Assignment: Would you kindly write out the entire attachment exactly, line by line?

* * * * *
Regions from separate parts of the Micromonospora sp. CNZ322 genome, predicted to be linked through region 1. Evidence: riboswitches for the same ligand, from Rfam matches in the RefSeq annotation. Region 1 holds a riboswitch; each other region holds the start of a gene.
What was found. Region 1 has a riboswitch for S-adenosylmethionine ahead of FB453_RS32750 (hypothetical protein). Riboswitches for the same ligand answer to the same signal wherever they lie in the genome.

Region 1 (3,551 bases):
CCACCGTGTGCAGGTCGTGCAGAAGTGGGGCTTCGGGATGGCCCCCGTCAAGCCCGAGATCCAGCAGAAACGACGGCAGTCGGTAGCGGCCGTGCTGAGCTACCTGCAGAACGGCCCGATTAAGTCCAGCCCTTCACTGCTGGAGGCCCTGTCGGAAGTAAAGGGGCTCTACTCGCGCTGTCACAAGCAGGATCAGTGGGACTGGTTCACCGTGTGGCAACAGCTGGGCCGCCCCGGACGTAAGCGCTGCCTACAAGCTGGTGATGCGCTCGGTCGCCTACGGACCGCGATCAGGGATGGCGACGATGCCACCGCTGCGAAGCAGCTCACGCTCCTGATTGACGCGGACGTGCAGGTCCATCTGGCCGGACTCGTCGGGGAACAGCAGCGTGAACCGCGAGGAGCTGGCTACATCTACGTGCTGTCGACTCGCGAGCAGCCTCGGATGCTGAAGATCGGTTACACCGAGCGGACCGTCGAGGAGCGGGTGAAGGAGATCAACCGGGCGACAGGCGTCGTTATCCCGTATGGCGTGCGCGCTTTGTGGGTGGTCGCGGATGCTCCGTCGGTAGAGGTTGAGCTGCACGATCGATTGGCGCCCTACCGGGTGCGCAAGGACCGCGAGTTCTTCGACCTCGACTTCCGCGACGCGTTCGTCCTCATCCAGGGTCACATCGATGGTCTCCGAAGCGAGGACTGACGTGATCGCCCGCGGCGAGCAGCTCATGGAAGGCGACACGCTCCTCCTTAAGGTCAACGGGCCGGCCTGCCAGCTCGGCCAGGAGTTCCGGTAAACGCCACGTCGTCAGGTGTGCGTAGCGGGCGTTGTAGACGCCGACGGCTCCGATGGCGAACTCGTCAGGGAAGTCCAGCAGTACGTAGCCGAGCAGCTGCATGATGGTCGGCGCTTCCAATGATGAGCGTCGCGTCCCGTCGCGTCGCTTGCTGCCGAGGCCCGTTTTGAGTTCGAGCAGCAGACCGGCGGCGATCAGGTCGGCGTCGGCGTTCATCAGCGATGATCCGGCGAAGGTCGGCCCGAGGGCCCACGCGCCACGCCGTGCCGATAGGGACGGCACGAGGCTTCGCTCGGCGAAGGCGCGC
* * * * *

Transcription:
Regions from separate parts of the Micromonospora sp. CNZ322 genome, predicted to be linked through region 1. Evidence: riboswitches for the same ligand, from Rfam matches in the RefSeq annotation. Region 1 holds a riboswitch; each other region holds the start of a gene.
What was found. Region 1 has a riboswitch for S-adenosylmethionine ahead of FB453_RS32750 (hypothetical protein). Riboswitches for the same ligand answer to the same signal wherever they lie in the genome.

Region 1 (3,551 bases):
CCACCGTGTGCAGGTCGTGCAGAAGTGGGGCTTCGGGATGGCCCCCGTCAAGCCCGAGATCCAGCAGAAACGACGGCAGTCGGTAGCGGCCGTGCTGAGCTACCTGCAGAACGGCCCGATTAAGTCCAGCCCTTCACTGCTGGAGGCCCTGTCGGAAGTAAAGGGGCTCTACTCGCGCTGTCACAAGCAGGATCAGTGGGACTGGTTCACCGTGTGGCAACAGCTGGGCCGCCCCGGACGTAAGCGCTGCCTACAAGCTGGTGATGCGCTCGGTCGCCTACGGACCGCGATCAGGGATGGCGACGATGCCACCGCTGCGAAGCAGCTCACGCTCCTGATTGACGCGGACGTGCAGGTCCATCTGGCCGGACTCGTCGGGGAACAGCAGCGTGAACCGCGAGGAGCTGGCTACATCTACGTGCTGTCGACTCGCGAGCAGCCTCGGATGCTGAAGATCGGTTACACCGAGCGGACCGTCGAGGAGCGGGTGAAGGAGATCAACCGGGCGACAGGCGTCGTTATCCCGTATGGCGTGCGCGCTTTGTGGGTGGTCGCGGATGCTCCGTCGGTAGAGGTTGAGCTGCACGATCGATTGGCGCCCTACCGGGTGCGCAAGGACCGCGAGTTCTTCGACCTCGACTTCCGCGACGCGTTCGTCCTCATCCAGGGTCACATCGATGGTCTCCGAAGCGAGGACTGACGTGATCGCCCGCGGCGAGCAGCTCATGGAAGGCGACACGCTCCTCCTTAAGGTCAACGGGCCGGCCTGCCAGCTCGGCCAGGAGTTCCGGTAAACGCCACGTCGTCAGGTGTGCGTAGCGGGCGTTGTAGACGCCGACGGCTCCGATGGCGAACTCGTCAGGGAAGTCCAGCAGTACGTAGCCGAGCAGCTGCATGATGGTCGGCGCTTCCAATGATGAGCGTCGCGTCCCGTCGCGTCGCTTGCTGCCGAGGCCCGTTTTGAGTTCGAGCAGCAGACCGGCGGCGATCAGGTCGGCGTCGGCGTTCATCAGCGATGATCCGGCGAAGGTCGGCCCGAGGGCCCACGCGCCACGCCGTGCCGATAGGGACGGCACGAGGCTTCGCTCGGCGAAGGCGCGC